I haven’t had a slice of Black Forest Cake in about 15 years, if not longer! When I was a kid it was my worst kind of cake, too much cream and too many cherries! It took me a while to learn to appreciate this kind of baked good, but now I’m all for all the cream and all the cherries. Yum! So I decided to make a Mini Black Forest Cake just to celebrate my appreciation for it and also because I felt like one after thinking about it all of last week 🙂
Down the road from me is a place called the Thrupps Illovo Centre and inside it is a little treasure trove of shops including a supermarket called Thrupps (it’s like an institution in Illovo), which sells all sorts of wonderful things, local and imported! It has aisles of products that will more than likely remind you of your childhood or gran or the time you visited Greece when you were 22. It’s just that type of place. So when I knew I needed some yummy preserved cherries and goof chocolate for this recipe, I knew exactly where to go.
*It’s actually been one of my go-to-places to shop at during this time, easy to get in and out of, they’ve made parking free and there is sanitiser everywhere!
Now you might be thinking that it’s pretty hard to make a Mini Black Forest Cake or a normal-sized one, for those of you who are reading this and saying, enough with the mini! But it’s not, it’s actually a really nice and easy bake and pretty fun to put together in the end, in whatever you decide to ice it.
I used 12cm round cake tins (which I actually bought from the Thrupps gift shop) to make this little gem. It was the perfect size for two extremely cake hungry adults to share. If you double this recipe you will be able to make a 2 x layer 23cm cake or a 3 x 20 cm layer cake.
INGREDIENTS: Makes one Mini Black Forest Cake
· A jar of preserved cherries, I used sour cherries (you don’ t need a big jar)
· 88 grams unsalted butter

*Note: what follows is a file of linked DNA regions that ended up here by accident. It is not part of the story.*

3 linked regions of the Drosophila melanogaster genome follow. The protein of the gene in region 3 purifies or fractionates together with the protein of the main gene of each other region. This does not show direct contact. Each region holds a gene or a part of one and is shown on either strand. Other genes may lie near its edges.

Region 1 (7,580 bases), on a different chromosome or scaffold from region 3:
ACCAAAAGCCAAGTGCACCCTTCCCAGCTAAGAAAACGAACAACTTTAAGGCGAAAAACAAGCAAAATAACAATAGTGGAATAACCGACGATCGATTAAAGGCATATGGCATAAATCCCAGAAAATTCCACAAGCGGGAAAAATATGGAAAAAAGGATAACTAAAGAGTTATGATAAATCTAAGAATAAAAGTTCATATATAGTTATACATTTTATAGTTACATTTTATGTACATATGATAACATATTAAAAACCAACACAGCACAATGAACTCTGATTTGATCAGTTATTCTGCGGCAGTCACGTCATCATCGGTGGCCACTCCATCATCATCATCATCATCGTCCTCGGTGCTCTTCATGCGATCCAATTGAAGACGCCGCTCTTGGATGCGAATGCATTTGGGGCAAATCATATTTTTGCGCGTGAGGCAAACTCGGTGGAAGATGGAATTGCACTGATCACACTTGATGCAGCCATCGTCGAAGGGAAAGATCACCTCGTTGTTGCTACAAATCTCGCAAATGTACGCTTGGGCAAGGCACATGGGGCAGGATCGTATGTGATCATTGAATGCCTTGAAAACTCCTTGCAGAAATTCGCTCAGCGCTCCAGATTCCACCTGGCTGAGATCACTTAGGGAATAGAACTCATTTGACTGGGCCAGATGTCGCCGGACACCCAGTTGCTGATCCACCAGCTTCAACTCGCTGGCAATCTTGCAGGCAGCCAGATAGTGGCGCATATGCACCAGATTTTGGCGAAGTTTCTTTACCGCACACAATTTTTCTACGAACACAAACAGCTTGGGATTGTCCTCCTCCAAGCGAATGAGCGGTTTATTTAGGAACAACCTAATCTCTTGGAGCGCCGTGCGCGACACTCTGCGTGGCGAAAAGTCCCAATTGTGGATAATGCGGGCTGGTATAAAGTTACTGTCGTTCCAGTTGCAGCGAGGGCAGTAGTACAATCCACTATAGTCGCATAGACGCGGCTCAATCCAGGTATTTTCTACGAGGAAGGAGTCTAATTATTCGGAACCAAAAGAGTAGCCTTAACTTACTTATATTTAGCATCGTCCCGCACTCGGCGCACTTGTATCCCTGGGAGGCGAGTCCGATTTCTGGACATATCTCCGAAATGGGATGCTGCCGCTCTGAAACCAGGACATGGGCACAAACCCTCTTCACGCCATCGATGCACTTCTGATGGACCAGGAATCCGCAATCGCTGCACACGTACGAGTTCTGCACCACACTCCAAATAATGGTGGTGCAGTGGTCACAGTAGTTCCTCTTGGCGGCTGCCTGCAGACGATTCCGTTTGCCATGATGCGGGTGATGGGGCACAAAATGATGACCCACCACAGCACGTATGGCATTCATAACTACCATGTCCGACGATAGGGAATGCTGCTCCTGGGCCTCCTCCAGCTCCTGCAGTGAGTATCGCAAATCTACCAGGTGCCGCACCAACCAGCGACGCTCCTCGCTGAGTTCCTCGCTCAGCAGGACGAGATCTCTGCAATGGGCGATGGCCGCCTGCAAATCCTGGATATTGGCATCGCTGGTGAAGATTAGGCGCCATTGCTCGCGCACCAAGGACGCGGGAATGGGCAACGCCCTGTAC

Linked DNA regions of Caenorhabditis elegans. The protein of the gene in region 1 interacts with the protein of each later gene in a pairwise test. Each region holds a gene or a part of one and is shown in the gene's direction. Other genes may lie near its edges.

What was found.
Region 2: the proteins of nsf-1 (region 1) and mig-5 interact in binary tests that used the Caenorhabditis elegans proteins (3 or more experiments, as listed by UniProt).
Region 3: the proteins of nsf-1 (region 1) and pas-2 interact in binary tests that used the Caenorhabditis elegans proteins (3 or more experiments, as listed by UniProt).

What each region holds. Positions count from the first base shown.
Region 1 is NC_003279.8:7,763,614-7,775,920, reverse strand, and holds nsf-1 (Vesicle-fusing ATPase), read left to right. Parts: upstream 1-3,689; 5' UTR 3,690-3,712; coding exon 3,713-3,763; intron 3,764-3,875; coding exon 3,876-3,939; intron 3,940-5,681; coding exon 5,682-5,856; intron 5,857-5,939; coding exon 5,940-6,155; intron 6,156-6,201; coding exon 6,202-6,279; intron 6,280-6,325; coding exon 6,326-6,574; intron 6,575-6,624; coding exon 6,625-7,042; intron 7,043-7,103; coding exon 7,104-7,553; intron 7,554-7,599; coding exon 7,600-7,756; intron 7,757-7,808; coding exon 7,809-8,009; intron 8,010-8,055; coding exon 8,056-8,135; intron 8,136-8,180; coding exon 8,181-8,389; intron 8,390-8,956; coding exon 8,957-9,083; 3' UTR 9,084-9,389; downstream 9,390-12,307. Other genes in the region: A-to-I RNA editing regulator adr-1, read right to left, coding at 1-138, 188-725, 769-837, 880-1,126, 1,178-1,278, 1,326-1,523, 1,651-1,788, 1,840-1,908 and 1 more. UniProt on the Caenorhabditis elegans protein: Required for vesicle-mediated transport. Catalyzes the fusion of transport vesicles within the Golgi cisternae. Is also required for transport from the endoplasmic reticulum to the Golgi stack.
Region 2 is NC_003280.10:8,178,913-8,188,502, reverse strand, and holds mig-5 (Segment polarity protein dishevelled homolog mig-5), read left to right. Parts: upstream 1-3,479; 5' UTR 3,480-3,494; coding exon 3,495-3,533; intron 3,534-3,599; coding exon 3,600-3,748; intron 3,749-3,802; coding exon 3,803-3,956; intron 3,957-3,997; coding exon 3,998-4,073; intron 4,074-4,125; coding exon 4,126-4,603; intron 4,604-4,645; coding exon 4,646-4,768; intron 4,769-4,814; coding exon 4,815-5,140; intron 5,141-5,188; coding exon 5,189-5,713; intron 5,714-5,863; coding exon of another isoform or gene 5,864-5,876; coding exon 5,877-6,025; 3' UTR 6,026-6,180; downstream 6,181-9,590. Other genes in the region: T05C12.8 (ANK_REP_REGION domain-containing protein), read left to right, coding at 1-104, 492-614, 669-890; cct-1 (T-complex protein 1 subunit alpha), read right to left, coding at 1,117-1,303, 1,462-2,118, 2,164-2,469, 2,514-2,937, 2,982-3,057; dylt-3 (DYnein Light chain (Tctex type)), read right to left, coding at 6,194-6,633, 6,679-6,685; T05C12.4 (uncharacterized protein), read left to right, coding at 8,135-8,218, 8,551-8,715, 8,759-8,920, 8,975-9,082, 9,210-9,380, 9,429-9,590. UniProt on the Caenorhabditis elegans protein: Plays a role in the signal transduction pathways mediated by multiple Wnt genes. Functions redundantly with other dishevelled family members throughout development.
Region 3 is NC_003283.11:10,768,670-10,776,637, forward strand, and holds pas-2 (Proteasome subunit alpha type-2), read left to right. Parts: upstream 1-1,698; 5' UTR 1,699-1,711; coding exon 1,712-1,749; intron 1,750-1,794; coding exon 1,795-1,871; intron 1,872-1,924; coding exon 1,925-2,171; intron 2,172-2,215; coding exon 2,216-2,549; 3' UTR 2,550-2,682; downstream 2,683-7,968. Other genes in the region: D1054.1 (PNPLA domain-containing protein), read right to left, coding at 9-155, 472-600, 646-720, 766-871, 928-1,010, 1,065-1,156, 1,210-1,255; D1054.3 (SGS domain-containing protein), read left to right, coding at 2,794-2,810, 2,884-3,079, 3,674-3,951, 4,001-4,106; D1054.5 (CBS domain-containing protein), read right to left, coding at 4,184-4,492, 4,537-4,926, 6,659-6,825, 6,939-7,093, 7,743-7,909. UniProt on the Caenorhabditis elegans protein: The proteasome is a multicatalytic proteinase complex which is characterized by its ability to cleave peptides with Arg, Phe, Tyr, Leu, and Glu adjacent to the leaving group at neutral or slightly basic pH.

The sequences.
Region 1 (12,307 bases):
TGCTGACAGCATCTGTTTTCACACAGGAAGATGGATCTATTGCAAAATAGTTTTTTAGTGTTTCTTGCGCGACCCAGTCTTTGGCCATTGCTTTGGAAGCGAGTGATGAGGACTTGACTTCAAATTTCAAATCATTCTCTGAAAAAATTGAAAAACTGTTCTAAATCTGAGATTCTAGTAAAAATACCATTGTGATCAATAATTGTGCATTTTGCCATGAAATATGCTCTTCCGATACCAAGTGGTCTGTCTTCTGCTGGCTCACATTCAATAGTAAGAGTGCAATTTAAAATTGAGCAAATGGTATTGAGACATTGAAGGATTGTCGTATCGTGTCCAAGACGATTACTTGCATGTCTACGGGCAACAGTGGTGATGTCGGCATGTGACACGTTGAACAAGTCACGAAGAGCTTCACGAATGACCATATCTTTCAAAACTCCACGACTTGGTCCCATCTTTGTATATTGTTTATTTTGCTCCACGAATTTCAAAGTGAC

· 110 grams dark chocolate
· 150 grams plain cake flour (I used Snowflake)
· 190 grams castor sugar
· 1/2 teaspoon bicarbonate of soda
· 13 grams cocoa powder
· 1 egg
· 100 mls full cream milk
· A teaspoon white vinegar
· 50mls boiling water
· 250 mls whipping cream
· 2 teaspoons icing sugar
· 1/2 teaspoon vanilla essence
· Cherries, blueberries or strawberries to decorate, whatever you like really.
- Pre-heat the oven to 180°C (fan-assisted, 160° not). Spray and Cook 2 x 12cm cake tins and line the bottom with baking paper.
- Chop up 70 grams of chocolate and place it in a small bowl. In a small pot heat 100mls of cream to just below simmering point then pour it over the chopped chocolate. Stir until nice and smooth then set aside.
- Place the butter and 40g chopped chocolate in a small pot and gently heat, stirring until completely melted. Remove from heat.
- In a large bowl mix together the flour, castor sugar, bicarb and cocoa. Add a pinch of salt and give it all a stir with a fork.
- Pour the milk into a small bowl, add a teaspoon of vinegar to it then let it sit for a couple of minutes. After a few minutes add your egg and give it a quick whisk.
- Then pour your melted chocolate/butter mixture and egg mixture into the dry ingredients, mix briefly before adding the 50mls boiling water. Mix the batter with an electric beater until smooth.
- Divide the mixture evenly between the tins and bake for 25 minutes or until a toothpick inserted into the centre comes out clean.
- Take your cakes out the oven prick them a few times all around with a skewer. Take about 3 tablespoons or so of the syrup from the jarred cherries and drizzle it over the cakes. Cool the cakes.
- When the cakes are completely cool beat the remaining 150mls of cream with the icing sugar and vanilla essence until soft peaks form. Using a spatula gently stir your cooled chocolate cream from earlier into this cream, do not overmix it, you want it to be streaky.
- Cut the domed parts off both your cakes. Place one layer on a plate, pop a big dollop of chocolate/cream into the centre and spread it out. Then add about 2 tablespoons of cherries, spread them out (or however many you like). Then place the second layer on top and ice the rest of the cake, top and sides with your streaky chocolate cream. Garnish the top with berries.
- PS: I let a bit of cake poke through on the sides when icing, gave it a nice effect and the cake still felt like it had more than enough icing to support the sponge.